Review Roundup: PRIVATES ON PARADE at the Noel Coward Theatre
PRIVATES ON PARADE opened at the Noel Coward Theatre on 10 December and is playing through 2 March 2013. Private Steven Flowers is posted to the Song and Dance Unit in South East Asia where serving under the flamboyant Captain Terri Dennis he discovers it takes more than just a uniform to become a man.
Simon Russell Beale plays the cross-dressing Captain Dennis whose performances of Marlene Dietrich, Vera Lynn and Carmen Miranda form the centrepiece of Peter Nichols' award-winning comedy set against the murderous backdrop of the Malaysian campaign at the end of the Second World War.
Let's see what the critics had to say:
Michael Billington of the Guardian says: Michael Grandage could hardly have made a better start to his five-show West End season than with this joyous revival of Peter Nichols's 1977 play with music. With songs by Denis King, it is much more than a star vehicle for Simon Russell Beale: it offers a heady mix of personal memoir, musical parody and jaundiced account of postwar colonial politics.
Charles Spencer in the Telegraph writes: Grandage's outstanding production is also blessed with an irresistible star performance from Simon Russell Beale. He plays the outrageously camp Captain Terri Dennis, who refers to our Lord as Jessica Christ and during a moment of stress memorably announces: "You dare speak to an officer like that and I'll scream the place down."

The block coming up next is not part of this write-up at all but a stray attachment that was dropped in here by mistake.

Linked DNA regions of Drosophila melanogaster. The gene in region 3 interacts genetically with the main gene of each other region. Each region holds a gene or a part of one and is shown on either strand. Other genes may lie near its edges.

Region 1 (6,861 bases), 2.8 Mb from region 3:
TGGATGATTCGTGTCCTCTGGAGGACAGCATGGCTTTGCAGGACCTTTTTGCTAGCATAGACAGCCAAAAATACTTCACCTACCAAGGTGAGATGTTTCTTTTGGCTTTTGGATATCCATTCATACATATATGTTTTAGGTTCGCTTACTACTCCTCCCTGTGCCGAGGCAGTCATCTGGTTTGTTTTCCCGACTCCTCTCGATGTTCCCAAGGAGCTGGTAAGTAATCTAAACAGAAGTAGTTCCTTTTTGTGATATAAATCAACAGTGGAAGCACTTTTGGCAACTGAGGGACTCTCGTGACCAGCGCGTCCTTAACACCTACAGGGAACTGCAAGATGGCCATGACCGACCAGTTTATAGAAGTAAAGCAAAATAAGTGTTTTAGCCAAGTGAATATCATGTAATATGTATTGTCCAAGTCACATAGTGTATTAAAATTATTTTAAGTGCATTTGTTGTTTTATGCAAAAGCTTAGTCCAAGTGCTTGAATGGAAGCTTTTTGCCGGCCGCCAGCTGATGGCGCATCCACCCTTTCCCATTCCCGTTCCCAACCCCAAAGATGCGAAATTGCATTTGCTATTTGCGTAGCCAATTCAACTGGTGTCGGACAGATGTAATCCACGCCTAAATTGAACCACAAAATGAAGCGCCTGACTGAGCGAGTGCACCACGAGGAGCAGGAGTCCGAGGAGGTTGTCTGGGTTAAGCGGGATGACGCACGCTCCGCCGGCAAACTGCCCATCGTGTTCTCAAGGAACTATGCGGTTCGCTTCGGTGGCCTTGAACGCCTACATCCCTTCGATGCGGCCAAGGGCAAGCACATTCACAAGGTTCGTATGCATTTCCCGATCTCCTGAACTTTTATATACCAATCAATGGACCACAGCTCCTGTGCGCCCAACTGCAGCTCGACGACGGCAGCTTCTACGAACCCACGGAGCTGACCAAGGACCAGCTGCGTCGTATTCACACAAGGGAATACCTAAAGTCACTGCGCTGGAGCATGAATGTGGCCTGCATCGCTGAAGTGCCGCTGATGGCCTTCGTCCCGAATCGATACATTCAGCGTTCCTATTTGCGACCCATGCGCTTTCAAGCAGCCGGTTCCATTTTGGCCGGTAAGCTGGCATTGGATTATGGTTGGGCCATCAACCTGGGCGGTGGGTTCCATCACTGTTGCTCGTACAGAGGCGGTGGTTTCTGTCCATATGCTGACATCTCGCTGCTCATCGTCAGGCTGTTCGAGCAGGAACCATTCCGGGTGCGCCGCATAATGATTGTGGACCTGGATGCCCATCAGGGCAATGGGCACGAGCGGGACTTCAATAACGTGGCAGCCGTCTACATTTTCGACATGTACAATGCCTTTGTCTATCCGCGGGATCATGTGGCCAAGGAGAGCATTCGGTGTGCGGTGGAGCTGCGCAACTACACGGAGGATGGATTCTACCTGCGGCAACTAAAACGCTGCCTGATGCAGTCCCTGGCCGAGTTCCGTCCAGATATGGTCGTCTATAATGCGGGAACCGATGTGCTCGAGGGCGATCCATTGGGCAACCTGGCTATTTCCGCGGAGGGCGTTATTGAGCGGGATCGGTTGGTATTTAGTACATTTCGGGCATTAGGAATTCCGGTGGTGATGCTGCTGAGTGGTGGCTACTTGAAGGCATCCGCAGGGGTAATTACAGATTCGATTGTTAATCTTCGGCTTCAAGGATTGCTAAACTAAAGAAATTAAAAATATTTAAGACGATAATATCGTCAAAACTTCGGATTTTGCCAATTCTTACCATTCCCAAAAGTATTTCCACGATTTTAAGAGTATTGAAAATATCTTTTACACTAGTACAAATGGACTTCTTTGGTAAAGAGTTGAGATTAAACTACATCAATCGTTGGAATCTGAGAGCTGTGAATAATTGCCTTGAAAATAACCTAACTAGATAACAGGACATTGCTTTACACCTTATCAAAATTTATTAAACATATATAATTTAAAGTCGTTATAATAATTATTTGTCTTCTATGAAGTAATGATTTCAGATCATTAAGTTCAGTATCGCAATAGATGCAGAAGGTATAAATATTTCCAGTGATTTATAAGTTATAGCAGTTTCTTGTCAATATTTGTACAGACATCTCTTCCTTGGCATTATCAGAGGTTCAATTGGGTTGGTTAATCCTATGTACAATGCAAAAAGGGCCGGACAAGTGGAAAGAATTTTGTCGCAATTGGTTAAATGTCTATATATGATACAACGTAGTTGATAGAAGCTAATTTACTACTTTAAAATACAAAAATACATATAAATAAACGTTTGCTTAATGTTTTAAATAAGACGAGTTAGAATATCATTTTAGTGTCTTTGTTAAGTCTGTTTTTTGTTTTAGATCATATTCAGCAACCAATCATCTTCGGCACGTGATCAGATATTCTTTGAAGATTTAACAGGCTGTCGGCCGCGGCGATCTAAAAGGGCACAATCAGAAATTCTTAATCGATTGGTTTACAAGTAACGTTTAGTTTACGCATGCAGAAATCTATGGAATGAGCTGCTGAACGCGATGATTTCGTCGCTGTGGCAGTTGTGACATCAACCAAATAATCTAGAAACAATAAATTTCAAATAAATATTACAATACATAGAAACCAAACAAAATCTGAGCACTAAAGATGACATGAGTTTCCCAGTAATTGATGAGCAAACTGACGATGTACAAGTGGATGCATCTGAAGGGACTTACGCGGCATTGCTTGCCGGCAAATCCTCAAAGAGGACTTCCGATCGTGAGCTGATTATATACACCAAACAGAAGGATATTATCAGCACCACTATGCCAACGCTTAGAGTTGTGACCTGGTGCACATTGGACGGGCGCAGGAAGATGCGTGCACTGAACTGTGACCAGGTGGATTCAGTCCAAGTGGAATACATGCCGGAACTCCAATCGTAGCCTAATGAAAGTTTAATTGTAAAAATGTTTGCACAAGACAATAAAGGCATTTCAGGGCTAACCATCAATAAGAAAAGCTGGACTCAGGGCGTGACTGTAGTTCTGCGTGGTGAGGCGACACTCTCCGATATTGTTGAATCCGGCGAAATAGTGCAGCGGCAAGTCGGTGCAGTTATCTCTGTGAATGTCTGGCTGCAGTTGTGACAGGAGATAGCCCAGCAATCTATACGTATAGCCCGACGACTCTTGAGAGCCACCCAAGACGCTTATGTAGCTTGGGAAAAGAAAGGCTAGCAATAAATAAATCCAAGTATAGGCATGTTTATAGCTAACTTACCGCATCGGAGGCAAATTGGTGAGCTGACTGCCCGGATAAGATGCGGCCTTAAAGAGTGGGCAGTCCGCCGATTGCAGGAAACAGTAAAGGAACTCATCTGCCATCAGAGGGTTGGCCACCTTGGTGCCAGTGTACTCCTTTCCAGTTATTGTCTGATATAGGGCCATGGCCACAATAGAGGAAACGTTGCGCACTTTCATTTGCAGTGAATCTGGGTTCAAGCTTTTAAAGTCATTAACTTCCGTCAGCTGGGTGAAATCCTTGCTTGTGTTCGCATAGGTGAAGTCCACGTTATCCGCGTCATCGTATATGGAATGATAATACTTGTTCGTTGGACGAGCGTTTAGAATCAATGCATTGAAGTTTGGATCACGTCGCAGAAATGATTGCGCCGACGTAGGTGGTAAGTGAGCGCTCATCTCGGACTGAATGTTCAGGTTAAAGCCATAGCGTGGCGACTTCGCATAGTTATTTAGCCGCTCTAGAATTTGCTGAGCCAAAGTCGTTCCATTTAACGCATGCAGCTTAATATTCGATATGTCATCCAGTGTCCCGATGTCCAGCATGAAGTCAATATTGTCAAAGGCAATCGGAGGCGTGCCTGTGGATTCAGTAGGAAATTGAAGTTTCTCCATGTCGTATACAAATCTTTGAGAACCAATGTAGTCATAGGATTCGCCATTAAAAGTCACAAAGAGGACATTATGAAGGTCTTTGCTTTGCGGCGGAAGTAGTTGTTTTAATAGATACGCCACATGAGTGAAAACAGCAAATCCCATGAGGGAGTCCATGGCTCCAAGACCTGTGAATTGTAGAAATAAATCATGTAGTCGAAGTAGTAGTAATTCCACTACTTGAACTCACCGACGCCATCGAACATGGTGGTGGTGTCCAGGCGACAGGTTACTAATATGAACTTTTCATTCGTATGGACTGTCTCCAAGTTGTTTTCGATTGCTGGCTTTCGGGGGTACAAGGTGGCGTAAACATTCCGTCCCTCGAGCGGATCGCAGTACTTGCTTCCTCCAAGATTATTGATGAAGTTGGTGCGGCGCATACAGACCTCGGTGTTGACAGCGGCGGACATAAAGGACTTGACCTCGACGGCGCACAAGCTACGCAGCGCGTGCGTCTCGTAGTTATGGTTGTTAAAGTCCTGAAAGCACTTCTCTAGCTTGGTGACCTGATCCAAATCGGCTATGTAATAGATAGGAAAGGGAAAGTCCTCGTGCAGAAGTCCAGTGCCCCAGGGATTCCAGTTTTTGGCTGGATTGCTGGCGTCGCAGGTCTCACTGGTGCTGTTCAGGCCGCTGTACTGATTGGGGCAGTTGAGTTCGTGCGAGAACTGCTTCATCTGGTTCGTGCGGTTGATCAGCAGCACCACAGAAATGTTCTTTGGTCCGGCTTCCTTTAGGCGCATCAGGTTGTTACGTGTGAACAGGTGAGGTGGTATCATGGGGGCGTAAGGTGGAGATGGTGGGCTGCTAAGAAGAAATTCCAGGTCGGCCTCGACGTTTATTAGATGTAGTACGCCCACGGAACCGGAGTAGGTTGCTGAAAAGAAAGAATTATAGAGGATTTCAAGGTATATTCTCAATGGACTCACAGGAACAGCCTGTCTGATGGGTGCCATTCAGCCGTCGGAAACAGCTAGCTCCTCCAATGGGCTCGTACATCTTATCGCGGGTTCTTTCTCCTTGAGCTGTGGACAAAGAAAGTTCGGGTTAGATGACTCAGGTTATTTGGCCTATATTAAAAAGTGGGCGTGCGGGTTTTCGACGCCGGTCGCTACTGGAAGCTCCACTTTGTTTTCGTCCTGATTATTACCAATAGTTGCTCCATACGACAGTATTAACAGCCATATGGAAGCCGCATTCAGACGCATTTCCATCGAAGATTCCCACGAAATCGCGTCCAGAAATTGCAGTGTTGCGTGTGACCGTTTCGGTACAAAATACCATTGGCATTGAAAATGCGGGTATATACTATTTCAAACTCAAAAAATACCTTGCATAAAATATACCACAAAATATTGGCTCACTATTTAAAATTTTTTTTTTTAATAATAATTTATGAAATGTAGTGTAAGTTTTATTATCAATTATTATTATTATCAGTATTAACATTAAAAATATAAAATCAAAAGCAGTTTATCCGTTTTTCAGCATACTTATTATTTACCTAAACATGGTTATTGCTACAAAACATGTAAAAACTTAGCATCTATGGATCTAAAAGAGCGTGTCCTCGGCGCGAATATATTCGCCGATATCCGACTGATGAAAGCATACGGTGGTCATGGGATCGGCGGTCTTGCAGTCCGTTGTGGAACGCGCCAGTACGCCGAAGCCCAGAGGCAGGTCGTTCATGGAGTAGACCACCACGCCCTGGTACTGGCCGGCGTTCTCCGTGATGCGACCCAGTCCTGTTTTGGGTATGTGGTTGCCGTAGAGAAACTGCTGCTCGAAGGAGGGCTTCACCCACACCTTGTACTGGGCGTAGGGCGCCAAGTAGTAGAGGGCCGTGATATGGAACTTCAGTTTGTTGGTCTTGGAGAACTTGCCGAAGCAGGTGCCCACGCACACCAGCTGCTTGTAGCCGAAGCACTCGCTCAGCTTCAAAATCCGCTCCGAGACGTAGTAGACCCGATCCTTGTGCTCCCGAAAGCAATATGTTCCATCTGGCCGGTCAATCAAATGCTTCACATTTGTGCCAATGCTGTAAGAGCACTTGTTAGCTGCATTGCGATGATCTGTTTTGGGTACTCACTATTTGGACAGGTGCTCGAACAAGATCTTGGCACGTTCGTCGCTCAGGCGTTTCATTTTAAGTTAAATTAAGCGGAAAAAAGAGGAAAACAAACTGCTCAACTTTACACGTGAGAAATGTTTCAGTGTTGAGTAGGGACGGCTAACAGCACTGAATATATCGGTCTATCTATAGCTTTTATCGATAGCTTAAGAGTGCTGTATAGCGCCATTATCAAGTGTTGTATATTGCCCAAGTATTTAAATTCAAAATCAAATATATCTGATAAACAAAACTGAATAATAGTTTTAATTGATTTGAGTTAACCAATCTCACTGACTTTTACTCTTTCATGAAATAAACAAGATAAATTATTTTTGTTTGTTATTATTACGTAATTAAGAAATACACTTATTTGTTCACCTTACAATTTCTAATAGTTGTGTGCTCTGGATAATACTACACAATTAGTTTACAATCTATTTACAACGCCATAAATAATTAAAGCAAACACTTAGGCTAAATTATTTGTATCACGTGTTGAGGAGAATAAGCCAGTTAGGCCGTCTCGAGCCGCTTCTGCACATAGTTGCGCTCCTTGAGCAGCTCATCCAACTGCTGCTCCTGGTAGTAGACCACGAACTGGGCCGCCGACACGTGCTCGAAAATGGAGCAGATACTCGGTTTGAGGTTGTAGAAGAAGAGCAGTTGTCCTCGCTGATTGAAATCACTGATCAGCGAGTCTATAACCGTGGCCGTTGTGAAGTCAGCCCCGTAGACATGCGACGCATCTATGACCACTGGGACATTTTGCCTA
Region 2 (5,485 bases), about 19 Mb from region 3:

Harry Hitchings of the Evening Standard has this to say: Russell Beale is wickedly camp, at times resembling a pantomime dame. His Terri is a shrewd study of exuberant amateurism. But his performance is full of nuance and humanity. Also impressive are Sophiya Haque as Flowers's entrancing lover, Sam Swainsbury as a lustful flight sergeant and John Marquez as a Brummie accordionist who swears like a shipful of drunken sailors.
Libby Purves in The Times reports: The big numbers are done with artful amateurism by Simon Russell Beale's Captain Terri...The pleasure of watching this actor is never one-dimensional. Subtly, he indicates that Terri's is the pre-Wolfenden campery which, not allowed openly to love or mourn, laughed at its own pain and loss with defensive bravery. He expresses Terri's mournful gentleness beautifully.
Ian Shuttleworth in the Financial Times says: Michael Grandage is not just an adroit director but also an astute programmer. His revival of Peter Nichols and Denis King's 1977 play with songs, opening his West End season as it does in the pre-Christmas period (and 11 years to the day after his Donmar production of it starring Roger Allam), seems at once to offer an alternative to pantomime and, with a beefy man in drag and a succession of unsubtle double entendres, to continue the spirit of panto by other means.